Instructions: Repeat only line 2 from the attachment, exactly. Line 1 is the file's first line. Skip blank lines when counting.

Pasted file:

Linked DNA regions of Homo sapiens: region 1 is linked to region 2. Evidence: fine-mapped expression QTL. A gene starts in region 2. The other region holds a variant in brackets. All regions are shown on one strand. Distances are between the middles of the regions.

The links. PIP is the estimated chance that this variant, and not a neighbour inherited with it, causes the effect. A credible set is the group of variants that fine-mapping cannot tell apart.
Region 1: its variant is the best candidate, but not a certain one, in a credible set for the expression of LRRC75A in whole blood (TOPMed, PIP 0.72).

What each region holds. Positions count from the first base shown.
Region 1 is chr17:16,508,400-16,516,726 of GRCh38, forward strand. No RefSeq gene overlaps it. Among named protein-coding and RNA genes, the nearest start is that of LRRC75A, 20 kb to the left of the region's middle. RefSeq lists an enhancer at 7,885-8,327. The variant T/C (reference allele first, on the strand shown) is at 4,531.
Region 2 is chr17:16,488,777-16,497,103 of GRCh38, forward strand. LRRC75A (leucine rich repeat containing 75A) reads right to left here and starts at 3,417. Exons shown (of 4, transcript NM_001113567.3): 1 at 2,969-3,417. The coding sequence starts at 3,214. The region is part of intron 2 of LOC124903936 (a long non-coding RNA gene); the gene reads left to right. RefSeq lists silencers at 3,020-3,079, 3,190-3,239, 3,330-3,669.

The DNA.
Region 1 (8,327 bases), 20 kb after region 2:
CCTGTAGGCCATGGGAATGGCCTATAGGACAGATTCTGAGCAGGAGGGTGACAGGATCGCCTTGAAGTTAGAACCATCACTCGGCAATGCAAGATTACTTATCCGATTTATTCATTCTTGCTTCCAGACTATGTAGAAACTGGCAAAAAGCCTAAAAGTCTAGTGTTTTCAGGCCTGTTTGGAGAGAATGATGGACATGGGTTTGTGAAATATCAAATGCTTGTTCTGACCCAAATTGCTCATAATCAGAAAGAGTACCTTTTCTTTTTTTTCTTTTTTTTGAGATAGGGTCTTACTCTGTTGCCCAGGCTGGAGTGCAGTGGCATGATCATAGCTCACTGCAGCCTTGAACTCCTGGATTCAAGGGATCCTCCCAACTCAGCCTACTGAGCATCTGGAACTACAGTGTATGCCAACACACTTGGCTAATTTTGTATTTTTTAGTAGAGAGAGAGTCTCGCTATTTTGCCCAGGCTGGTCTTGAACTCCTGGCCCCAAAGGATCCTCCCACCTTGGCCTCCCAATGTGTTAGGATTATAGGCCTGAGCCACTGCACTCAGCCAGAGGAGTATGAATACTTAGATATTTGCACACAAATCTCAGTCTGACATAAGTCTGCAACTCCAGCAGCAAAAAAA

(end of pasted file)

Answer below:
The links. PIP is the estimated chance that this variant, and not a neighbour inherited with it, causes the effect. A credible set is the group of variants that fine-mapping cannot tell apart.